Relationship problems, baggage from the past. Man, that Long Walk always comes up when you talk about elderly Navajo people and I really feel bad for the BIA [Bureau of Indian Affairs] land specialist that comes out to the chapter house in Navajo and talk about land reformation or land regulation changes because these older guys will go right back to 1934 and talk about Commissioner [John] Collier and the livestock reduction problem. So that's baggage from the past and this guy gets beat up every time. I admire him. He's pretty brave to come out every time. I'd bring popcorn next time or something.

Personalities. You have really tough personalities out there. Who's been in a meeting with a Type A personality? Very directive. They call that like the boarding schoolmarm. I went to boarding school so I know. They tell you to do things; they tell you you've got to do it by that time. In that video we watched with the Canadian leader and his problems with the Premiere. The Premiere would say, "˜No, you've got to return the boat.' And then this guy, this tribal leader, has this paradigm shift and says, "˜No, we're not. We're going to create our own force.' So those things can happen. Communication problems. We'll talk a little bit more about communication in a bit. But there's unique things culturally in communication as tribal people. If I don't know you, man, I'm not going to look you in the eye. I'm going to be looking someplace else. Sometimes just the way we communicate with one another is a lot different than we do with non-tribal people and vice versa. So you can get miscommunication in those situations.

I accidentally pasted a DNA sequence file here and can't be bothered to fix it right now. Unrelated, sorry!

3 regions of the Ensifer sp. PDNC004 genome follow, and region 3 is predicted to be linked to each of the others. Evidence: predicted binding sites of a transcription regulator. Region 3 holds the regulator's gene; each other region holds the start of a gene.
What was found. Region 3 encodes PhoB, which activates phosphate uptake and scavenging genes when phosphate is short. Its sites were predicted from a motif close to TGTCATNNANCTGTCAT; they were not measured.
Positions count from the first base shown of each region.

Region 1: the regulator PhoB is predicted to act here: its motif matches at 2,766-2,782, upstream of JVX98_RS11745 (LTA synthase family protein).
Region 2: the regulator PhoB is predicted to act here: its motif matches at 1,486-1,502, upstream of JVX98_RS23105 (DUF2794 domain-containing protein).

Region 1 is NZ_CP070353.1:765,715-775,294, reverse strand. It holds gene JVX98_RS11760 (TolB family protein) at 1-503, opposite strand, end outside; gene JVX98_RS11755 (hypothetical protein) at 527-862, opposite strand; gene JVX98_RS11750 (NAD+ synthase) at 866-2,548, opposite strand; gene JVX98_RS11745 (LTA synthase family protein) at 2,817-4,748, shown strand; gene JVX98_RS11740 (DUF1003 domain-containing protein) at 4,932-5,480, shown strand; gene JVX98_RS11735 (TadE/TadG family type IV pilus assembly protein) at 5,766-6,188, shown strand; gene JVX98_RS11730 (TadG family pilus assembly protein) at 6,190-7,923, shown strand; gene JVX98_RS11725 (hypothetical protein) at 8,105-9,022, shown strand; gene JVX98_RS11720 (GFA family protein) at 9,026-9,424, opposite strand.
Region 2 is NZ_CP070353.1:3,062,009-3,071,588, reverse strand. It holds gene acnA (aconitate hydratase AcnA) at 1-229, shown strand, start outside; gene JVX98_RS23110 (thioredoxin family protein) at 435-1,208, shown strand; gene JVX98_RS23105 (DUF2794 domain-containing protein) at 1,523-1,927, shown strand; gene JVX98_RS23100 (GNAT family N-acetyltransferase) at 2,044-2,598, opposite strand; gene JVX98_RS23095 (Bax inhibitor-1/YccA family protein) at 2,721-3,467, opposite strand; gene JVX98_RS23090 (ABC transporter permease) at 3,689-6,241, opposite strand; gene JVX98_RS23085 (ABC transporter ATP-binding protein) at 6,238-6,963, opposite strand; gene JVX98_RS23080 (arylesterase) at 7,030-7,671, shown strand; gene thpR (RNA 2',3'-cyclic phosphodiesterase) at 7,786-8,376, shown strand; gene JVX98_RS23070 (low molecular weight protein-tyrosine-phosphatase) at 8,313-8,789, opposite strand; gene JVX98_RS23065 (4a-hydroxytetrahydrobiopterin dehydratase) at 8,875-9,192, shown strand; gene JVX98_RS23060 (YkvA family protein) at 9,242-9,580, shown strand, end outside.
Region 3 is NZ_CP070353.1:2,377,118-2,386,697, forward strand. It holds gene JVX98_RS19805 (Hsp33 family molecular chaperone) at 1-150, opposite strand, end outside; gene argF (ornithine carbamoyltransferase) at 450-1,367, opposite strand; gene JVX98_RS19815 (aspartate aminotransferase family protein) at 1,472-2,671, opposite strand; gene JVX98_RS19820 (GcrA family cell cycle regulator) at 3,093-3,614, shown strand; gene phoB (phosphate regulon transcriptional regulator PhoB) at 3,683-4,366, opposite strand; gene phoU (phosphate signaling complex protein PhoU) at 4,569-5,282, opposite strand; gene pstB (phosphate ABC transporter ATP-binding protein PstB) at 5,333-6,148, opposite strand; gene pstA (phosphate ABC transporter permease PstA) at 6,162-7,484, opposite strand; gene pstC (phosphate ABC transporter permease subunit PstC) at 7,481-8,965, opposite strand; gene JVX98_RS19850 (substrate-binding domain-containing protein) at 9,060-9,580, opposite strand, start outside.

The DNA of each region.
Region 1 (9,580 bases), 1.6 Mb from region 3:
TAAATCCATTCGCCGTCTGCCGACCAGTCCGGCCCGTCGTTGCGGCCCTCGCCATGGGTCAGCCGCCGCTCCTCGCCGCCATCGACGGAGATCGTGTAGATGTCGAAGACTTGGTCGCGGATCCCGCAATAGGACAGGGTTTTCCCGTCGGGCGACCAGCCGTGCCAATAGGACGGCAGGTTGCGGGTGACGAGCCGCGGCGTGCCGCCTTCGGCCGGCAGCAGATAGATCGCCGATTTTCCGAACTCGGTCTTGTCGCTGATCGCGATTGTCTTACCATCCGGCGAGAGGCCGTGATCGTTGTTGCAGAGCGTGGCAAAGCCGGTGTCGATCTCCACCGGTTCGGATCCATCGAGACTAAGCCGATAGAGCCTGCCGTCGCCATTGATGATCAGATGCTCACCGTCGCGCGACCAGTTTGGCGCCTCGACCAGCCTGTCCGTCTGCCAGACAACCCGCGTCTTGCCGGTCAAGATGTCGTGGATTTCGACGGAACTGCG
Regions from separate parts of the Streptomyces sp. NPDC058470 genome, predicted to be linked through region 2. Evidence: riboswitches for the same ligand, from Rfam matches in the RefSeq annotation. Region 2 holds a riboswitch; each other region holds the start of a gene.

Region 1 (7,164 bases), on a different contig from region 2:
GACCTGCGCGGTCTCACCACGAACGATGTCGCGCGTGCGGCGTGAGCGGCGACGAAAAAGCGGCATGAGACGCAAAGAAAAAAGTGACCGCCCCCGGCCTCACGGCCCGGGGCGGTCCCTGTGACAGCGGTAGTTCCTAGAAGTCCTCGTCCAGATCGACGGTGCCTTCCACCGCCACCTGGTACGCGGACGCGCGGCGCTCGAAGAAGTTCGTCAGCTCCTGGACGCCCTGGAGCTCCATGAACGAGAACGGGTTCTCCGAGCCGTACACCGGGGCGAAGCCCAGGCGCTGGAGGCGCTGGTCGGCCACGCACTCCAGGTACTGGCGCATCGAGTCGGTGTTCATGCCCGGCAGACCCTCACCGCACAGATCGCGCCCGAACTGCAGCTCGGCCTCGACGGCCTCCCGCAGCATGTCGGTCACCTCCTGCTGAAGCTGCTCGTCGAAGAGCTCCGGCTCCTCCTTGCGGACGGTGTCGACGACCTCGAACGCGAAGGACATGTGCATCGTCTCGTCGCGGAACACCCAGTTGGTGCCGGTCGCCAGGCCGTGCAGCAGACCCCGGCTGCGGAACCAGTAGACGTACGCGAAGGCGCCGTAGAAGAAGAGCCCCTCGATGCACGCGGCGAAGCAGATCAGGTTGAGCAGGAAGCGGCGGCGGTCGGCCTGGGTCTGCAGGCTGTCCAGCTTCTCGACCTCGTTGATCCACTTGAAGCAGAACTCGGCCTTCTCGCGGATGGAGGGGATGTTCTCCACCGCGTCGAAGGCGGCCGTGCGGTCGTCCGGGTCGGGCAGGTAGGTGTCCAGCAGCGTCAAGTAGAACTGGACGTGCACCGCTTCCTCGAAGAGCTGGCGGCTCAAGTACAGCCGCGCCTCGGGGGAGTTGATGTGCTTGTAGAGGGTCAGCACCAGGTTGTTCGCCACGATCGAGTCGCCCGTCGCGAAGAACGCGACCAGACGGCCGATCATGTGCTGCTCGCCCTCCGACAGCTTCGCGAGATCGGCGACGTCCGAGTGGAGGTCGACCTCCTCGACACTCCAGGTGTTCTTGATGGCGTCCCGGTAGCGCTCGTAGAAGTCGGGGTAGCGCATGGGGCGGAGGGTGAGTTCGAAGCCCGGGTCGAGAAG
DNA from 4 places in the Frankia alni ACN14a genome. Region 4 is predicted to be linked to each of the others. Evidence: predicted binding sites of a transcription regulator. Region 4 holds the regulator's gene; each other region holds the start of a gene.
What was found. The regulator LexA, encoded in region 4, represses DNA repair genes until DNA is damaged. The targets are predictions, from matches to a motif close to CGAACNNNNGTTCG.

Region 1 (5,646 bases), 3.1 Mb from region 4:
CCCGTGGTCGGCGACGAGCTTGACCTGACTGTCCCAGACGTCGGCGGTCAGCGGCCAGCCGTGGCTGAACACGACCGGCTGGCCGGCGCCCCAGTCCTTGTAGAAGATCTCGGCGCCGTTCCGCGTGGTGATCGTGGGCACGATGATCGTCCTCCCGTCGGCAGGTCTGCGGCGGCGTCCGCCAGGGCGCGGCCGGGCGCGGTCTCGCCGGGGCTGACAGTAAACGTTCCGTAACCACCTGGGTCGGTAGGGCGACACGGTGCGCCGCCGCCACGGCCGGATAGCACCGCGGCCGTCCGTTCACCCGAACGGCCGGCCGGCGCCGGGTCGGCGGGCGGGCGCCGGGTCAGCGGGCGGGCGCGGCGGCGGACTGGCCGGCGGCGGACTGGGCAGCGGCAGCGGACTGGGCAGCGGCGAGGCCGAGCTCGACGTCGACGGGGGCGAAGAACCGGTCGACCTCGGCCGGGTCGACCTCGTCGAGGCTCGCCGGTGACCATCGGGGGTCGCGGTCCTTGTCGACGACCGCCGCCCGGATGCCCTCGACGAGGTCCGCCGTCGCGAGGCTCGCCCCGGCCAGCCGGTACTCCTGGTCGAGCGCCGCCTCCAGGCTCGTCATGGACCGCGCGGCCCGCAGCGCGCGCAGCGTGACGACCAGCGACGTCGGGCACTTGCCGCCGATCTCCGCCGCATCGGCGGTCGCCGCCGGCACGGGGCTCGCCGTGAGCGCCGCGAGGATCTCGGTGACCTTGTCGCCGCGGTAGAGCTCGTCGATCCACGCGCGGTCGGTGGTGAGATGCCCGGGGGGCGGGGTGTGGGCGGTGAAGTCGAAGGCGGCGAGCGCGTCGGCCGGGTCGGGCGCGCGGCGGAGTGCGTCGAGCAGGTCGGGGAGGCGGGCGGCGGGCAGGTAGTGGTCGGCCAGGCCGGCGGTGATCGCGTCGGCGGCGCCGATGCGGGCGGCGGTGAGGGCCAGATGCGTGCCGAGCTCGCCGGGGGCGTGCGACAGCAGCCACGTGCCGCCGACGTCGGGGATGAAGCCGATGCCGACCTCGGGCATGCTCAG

Data challenges. Too much. Who's heard of this term: consultation fatigue. You guys heard that yet? Who's been bombarded, who's fatigued from consultation. Your hands. Anybody? Okay, we're half an hour; we're good. Too little. We've been there right? We went from having too little information to drinking from the fire hose of information. So it's like bombardment and it's still kind of working itself out in several agencies. Differing interpretations on information might be a big part of it. So you put all of these things together and you see that in our intergovernmental relations or intertribal relations or even our community relations, there's just conflict that can occur at any one place and time. When you look at it from the environmental perspective, it can get pretty, pretty complex. How do you guys respond to conflicts? We talked a little bit about that, the physical aspect of how we respond to it. Well, there's a little bit more, too. Sometimes we want to be collaborative in our responses to conflict. We want to try to work together; we want to try to find those mutual interests. Other times we want to be compromising and say, "˜Well, maybe I'll meet you there, but first I need to have guarantees for this.' You know what I'm saying? Very positional in its approach. There's another one, competing or directing. 'I'm in control. I'm the boss here. Welcome to the Republic of J.R. There's nothing you can do here that won't happen without my approval.'